Remember the old strategy of accusing someone else of the precise wrong you are actually up to in order to obscure your own mischief? This recent story in Foreign Policy magazine called “Beyond Propaganda”  https://foreignpolicy.com/2015/06/23/beyond-propaganda-legatum-transitions-forum-russia-china-venezuela-syria/ would have us believe only authoritarian countries like those listed are intent in the 21st century in what the article describes as “what the Chinese call ‘thought work’–and the Soviets called the ‘engineering of human souls.'” Since my book Credentialed to Destroy and recently this blog have been full of techniques, practices, and theories that unabashedly track back to the USSR and even Stalin’s druthers, I thought that declaration of intent deserved a place in one of my titles. Especially if I can trace it all the way into the current draft of the Every Child Achieves Act of 2015, scheduled to come up for debate in the US Senate next week on July 7.

I can now do even more tracing than that though, all the way back to what Frankfurt School member (look it up if unfamiliar) and social psychologist Kurt Lewin called the Principles of Re-Education. I found this recently in a 1951 book on using Curriculum Change in K-12 schools to engineer social change and new kinds of Human Relations. See if this quote doesn’t bear a striking resemblance to what came to be called Outcomes-Based Education (covered in my book) in the 90s and what now gets covered as Conceptual Understandings and Core Disciplinary Ideas or “Lenses”, a Whole Child/SEL focus that is written into ECAA as well as most state waivers I have seen, and the reason ‘tests’ are being eliminated in favor of performance assessments like tasks and Project-Based Learning. Italics in original.

“…The re-educative process affects the individual in three ways. It changes his cognitive structure, the way he sees the physical and social worlds, including all his facts, concepts, beliefs, and expectations. It modifies his valences and values, and these embrace both his attractions and aversions to groups and group standards, his feelings in regard to status differences, and his reactions to sources of approval or disapproval. And it affects motoric action, involving the degree of the individual’s control over his physical and social movements.”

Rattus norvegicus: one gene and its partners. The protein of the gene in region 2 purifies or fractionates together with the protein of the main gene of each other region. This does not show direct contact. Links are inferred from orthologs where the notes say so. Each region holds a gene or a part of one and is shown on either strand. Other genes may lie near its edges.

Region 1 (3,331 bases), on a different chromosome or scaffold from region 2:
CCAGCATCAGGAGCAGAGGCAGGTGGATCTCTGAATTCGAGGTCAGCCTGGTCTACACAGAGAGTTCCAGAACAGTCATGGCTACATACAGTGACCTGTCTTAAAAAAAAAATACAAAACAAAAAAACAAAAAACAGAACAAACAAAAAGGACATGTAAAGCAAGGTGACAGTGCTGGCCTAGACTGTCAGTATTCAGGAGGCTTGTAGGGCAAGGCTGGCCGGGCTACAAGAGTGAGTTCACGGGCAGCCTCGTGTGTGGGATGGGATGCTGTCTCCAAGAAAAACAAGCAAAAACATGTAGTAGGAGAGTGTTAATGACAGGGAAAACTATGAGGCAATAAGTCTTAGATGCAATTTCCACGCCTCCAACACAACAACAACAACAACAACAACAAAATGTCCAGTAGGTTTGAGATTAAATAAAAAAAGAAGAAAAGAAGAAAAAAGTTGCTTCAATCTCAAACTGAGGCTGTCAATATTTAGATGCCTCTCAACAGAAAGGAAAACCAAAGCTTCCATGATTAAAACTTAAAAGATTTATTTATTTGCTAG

If that’s too long, Lewin also put it more succinctly in writing that the “basic task of re-education can thus be viewed as one of changing the individual’s social perception.” To the degree that the actual language in ECAA or in Competency-based education local initiatives mirrors Lewin’s focus for re-education then, the real purposes of these classroom shifts and mandates are the same as his. Even though that goes unstated and even unknown by the local teachers or administrators and politicians pushing the change. Even Project-Based Learning and the Maker Movement hype should be filtered through another Lewin confession that “a factor of great importance in bringing about a change in sentiment is the degree to which the individual becomes actively involved in the problem…Lacking this involvement, no objective fact is likely to reach the status of a fact for the individual concerned and therefore influence his social conduct.”

That quote would also account for all that role-playing we are seeing pushed as the new way to do history and social studies. Anyway, I will come back to the present but not quite yet. We do get to officially tie these sought K-12 changes though to the WIOA required systems thinking and Uncle Karl’s Human Development Society that also goes by the name of little c communism. We also get to tie it officially to the Carnegie Corporation and Rockefeller Foundation’s World Order Models Project from the 70s I have written about before. It turns out Ervin Laszlo (who has a tag) may be pushing a Holos Consciousness now with the Dalai Llama and Club of Budapest http://www.invisibleserfscollar.com/evolution-to-a-holos-consciousness-is-certainly-not-my-idea-of-education-reform-is-it-yours/ , but in 1974 he wrote about the need for a new “conceptual synthesis” as being necessary along with new values to get the needed behavioral change.

“if the coming world order will be a viable one, its conceptual synthesis will be explicit, far-ranging, scientifically-based, and pregnant with normative guidelines for practical behaviors.”

And monitoring for the presence of that conceptual synthesis, or what Lewin called the change in cognitive structure to guide perception and thus future behavior, is precisely why the Civil Rights groups want ECAA to mandate that all states and districts must assess for Higher-Order Thinking Skills and Understanding. Laszlo makes it clear that the phrase “scientifically-based” means “guidelines for concrete action” that will be necessary to bring about the “needed societal-cultural transformations” toward the necessity of meeting the ‘needs’ of all the world’s peoples. I have covered the Human Development/Little c vision before but this is officially what collectivism looks like as described by Laszlo:

“The rights of individuals, organizations, nation-states, multinational, national, and regional actors are defined in relation to the equitable distribution of goods, services, and institutional patterns required to meet the demands of human need fulfillment on all principal levels, with especial attention to the basic needs for survival, safety, and group belongingness.”